Carmen Maria Machado’s debut short story collection, Her Body and Other Parties, is forthcoming from Graywolf Press. She is a fiction writer, critic, and essayist whose work has appeared in The New Yorker, Granta, Best American Science Fiction & Fantasy, Best Horror of the Year, and elsewhere. She is a graduate of the Iowa Writers’ Workshop and the Clarion Science Fiction & Fantasy Writers’ Workshop, and lives in Philadelphia with her partner.

Editor’s Note: The They-Child Grows Wings

At the edge of the forest, the they-child saw the one-clawed bird, its feathers glinting cerulean in the sun. The bird stopped preening itself and stared; the they-child put their fingers to their neck and slowly shook, until the mask they wore wiggled loose. Off came the long auburn hair, the blue eyes ringed with sleeplessness, the mud-red collar buttoned to the chin. Underneath it the they-child was something else, something more splendid and strange, for the first time. They lifted the girl-mask up as a sort of offering. The bird extended its one giant talon and wrapped it around the part of the mask that had hugged the they-child’s skull. The bird started to fly, slowly at first–slow enough that the they-child could follow–and then faster, and the child found themselves lifting off the ground and gliding with new wings above the forest.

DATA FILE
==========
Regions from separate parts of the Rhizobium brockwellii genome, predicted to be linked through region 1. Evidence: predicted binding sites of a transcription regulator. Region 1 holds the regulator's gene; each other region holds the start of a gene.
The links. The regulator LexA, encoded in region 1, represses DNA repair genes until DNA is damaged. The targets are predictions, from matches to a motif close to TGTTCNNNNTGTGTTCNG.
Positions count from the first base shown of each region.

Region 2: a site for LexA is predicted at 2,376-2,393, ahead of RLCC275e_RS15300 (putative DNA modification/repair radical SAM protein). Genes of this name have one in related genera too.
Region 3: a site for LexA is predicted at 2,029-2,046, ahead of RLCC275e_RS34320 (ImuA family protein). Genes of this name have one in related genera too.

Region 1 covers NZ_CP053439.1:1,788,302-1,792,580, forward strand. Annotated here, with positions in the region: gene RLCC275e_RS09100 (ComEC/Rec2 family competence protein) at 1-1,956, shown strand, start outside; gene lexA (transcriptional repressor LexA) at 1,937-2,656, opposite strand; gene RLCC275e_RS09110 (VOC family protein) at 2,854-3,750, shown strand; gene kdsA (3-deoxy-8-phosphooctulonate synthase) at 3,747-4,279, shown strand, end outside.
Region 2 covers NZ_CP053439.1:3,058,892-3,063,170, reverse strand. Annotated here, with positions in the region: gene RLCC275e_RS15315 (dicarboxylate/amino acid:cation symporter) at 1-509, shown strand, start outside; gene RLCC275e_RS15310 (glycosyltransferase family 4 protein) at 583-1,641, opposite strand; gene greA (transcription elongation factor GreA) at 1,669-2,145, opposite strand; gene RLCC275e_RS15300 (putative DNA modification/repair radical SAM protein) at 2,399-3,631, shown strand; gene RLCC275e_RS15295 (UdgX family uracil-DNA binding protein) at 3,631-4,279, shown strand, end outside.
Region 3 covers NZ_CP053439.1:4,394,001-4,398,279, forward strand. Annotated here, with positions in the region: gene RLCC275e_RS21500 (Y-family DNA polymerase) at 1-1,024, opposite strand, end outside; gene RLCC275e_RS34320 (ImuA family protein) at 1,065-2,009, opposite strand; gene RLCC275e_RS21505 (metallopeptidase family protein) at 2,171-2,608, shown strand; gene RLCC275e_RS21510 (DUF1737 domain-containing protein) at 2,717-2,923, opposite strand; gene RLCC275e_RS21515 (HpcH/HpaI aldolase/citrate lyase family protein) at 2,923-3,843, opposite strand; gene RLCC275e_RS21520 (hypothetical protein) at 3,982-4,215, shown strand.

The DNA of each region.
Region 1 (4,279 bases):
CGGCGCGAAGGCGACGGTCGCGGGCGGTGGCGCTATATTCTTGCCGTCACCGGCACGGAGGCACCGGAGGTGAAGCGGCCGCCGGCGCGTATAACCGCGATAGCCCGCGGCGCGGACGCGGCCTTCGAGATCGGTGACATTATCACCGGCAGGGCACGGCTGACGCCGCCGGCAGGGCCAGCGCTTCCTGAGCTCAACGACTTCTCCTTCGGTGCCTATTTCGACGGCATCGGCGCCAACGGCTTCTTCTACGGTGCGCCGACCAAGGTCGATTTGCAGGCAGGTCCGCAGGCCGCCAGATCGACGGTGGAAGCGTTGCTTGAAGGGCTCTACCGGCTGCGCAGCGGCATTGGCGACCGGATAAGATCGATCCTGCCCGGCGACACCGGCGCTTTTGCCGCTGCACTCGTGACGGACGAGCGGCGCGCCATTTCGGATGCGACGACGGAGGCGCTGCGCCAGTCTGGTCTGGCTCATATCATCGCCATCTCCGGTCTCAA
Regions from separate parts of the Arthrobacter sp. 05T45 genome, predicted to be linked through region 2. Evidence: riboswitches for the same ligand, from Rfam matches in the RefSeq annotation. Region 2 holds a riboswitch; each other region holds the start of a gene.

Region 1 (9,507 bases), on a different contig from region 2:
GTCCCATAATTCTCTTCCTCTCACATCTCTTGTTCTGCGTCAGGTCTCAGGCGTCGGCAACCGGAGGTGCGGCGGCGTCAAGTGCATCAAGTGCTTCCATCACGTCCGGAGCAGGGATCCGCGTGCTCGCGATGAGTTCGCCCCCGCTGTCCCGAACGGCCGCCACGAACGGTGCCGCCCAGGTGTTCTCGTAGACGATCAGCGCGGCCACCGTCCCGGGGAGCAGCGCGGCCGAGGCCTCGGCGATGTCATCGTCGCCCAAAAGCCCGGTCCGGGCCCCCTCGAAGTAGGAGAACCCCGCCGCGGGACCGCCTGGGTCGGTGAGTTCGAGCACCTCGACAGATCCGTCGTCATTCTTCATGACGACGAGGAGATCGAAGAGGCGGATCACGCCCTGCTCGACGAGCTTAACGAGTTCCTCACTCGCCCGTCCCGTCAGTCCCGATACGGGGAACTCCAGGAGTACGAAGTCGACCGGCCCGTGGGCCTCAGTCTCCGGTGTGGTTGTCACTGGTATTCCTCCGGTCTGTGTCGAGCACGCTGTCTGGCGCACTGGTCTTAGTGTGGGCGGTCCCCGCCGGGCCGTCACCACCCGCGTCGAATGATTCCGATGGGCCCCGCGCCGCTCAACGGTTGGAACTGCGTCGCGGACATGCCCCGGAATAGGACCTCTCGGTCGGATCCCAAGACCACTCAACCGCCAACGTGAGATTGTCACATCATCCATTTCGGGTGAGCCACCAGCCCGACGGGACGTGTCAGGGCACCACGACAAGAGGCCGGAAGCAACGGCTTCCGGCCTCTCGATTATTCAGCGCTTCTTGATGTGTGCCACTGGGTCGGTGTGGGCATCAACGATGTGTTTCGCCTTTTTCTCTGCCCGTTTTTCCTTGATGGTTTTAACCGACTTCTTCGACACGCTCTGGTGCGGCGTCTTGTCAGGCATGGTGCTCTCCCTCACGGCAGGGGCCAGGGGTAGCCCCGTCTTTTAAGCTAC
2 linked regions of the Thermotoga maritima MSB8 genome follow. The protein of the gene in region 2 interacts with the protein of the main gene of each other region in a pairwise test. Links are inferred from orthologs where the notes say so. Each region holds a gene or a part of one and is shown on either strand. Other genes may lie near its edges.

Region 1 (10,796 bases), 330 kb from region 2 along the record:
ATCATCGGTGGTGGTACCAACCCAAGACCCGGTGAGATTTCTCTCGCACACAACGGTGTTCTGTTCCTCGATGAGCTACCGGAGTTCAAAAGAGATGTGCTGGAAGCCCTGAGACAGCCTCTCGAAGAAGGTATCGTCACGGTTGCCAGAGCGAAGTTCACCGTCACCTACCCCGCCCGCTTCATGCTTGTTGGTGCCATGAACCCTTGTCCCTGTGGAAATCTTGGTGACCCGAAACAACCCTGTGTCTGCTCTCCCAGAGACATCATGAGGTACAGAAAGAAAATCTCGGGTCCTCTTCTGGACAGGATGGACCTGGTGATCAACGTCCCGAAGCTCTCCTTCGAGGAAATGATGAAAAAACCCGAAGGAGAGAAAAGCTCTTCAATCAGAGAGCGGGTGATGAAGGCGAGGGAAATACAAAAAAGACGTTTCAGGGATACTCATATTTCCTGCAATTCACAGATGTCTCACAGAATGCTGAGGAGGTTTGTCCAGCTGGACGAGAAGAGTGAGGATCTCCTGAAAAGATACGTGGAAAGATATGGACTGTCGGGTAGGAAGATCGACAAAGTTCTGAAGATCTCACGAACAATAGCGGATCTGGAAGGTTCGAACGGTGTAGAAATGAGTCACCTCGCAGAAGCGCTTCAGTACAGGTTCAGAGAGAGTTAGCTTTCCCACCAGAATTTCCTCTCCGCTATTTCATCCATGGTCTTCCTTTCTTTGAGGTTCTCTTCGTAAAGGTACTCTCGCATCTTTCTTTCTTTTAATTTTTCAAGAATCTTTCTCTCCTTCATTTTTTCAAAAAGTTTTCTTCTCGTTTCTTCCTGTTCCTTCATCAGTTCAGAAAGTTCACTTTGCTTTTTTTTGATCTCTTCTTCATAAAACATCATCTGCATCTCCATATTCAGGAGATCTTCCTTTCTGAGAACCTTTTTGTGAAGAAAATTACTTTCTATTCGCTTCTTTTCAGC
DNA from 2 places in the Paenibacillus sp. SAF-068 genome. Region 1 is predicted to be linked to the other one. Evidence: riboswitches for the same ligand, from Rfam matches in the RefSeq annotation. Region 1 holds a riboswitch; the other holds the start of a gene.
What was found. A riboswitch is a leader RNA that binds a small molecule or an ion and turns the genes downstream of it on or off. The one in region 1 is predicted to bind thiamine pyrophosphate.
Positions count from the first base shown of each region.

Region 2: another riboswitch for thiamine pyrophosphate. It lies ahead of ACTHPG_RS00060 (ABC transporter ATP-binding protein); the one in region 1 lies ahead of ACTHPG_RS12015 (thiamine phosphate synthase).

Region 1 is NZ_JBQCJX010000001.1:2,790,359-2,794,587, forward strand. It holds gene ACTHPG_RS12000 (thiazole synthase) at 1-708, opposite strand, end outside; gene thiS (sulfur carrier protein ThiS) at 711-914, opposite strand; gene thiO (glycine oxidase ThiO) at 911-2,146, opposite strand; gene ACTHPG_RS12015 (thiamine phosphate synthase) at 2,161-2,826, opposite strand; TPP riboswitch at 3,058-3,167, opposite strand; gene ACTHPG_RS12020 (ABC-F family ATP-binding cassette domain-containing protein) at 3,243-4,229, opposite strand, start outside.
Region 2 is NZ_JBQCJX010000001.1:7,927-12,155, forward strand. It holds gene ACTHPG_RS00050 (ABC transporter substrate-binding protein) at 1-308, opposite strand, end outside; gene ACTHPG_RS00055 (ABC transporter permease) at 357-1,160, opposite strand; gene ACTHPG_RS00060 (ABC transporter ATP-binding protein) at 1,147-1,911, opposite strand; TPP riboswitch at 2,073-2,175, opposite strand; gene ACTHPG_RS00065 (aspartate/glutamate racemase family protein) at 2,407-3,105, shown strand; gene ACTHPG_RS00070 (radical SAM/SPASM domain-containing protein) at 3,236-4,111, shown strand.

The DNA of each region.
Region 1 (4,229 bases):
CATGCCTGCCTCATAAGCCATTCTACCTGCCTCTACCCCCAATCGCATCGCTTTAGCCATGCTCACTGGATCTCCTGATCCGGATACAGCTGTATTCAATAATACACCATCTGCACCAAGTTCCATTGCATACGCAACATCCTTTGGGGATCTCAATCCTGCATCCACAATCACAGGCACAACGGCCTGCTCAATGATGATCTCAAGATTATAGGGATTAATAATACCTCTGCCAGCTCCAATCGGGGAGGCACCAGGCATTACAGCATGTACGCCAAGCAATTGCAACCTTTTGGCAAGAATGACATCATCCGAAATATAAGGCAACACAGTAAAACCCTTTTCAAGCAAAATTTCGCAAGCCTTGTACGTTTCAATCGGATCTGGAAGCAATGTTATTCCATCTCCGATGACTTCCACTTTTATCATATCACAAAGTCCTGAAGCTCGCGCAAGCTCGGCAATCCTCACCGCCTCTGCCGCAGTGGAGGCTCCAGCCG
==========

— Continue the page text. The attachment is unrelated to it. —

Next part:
979ff707-61c5-434e-8459-22ad9a5b07b7I’m writing a fairy tale. It’s a very simple tale, with familiar archetypes and motifs: a young person, a bird, the woods, transformation. But it’s a tale that Sotheby’s–the auction house that owns Toyen’s Message from the Forest, the painting my story is based on–tells differently. In their version, there is no mask, no avian helper. “An owl-like spectre bearing in its one remaining claw the severed head of a girl,” says Sotheby’s of the painting; they also refer to Toyen as “she.”[1] The transmasculine Surrealist has been rendered into a woman; the painting, too, has been broken into its most obvious component parts: “owl-like spectre,” “one remaining claw,” “severed head of a girl.” I want more from it, I see more in it. So I read the painting queerly–through my own experiences as a non-binary genderqueer person, through what I know about Toyen–and try to riddle out a message from the forest that makes sense to me.